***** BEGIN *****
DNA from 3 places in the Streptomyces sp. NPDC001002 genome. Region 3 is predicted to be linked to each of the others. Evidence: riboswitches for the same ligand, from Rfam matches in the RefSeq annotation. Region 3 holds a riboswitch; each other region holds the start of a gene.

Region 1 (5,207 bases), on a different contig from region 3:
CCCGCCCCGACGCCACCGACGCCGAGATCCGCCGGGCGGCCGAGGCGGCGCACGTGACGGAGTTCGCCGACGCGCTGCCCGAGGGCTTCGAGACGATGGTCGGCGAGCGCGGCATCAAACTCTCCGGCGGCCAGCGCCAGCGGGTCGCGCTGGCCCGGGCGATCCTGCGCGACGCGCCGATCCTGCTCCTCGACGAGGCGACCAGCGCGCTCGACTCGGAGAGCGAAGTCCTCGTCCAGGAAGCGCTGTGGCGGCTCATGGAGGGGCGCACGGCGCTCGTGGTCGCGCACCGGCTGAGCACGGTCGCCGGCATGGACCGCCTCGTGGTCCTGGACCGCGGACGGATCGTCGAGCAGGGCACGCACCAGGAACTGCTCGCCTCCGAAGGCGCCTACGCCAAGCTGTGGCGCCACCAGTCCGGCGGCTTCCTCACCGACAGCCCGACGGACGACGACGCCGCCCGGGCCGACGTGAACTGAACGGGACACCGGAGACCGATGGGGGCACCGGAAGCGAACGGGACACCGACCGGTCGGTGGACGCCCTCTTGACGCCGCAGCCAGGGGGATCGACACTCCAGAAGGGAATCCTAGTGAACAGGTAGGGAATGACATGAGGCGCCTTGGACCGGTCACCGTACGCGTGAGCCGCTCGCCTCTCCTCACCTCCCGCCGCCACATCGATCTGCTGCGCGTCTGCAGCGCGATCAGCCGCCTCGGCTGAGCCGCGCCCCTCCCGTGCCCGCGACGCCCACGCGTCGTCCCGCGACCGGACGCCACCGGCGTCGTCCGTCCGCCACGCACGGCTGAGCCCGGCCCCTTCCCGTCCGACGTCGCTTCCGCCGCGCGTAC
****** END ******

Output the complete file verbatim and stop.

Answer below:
DNA from 3 places in the Streptomyces sp. NPDC001002 genome. Region 3 is predicted to be linked to each of the others. Evidence: riboswitches for the same ligand, from Rfam matches in the RefSeq annotation. Region 3 holds a riboswitch; each other region holds the start of a gene.

Region 1 (5,207 bases), on a different contig from region 3:
CCCGCCCCGACGCCACCGACGCCGAGATCCGCCGGGCGGCCGAGGCGGCGCACGTGACGGAGTTCGCCGACGCGCTGCCCGAGGGCTTCGAGACGATGGTCGGCGAGCGCGGCATCAAACTCTCCGGCGGCCAGCGCCAGCGGGTCGCGCTGGCCCGGGCGATCCTGCGCGACGCGCCGATCCTGCTCCTCGACGAGGCGACCAGCGCGCTCGACTCGGAGAGCGAAGTCCTCGTCCAGGAAGCGCTGTGGCGGCTCATGGAGGGGCGCACGGCGCTCGTGGTCGCGCACCGGCTGAGCACGGTCGCCGGCATGGACCGCCTCGTGGTCCTGGACCGCGGACGGATCGTCGAGCAGGGCACGCACCAGGAACTGCTCGCCTCCGAAGGCGCCTACGCCAAGCTGTGGCGCCACCAGTCCGGCGGCTTCCTCACCGACAGCCCGACGGACGACGACGCCGCCCGGGCCGACGTGAACTGAACGGGACACCGGAGACCGATGGGGGCACCGGAAGCGAACGGGACACCGACCGGTCGGTGGACGCCCTCTTGACGCCGCAGCCAGGGGGATCGACACTCCAGAAGGGAATCCTAGTGAACAGGTAGGGAATGACATGAGGCGCCTTGGACCGGTCACCGTACGCGTGAGCCGCTCGCCTCTCCTCACCTCCCGCCGCCACATCGATCTGCTGCGCGTCTGCAGCGCGATCAGCCGCCTCGGCTGAGCCGCGCCCCTCCCGTGCCCGCGACGCCCACGCGTCGTCCCGCGACCGGACGCCACCGGCGTCGTCCGTCCGCCACGCACGGCTGAGCCCGGCCCCTTCCCGTCCGACGTCGCTTCCGCCGCGCGTAC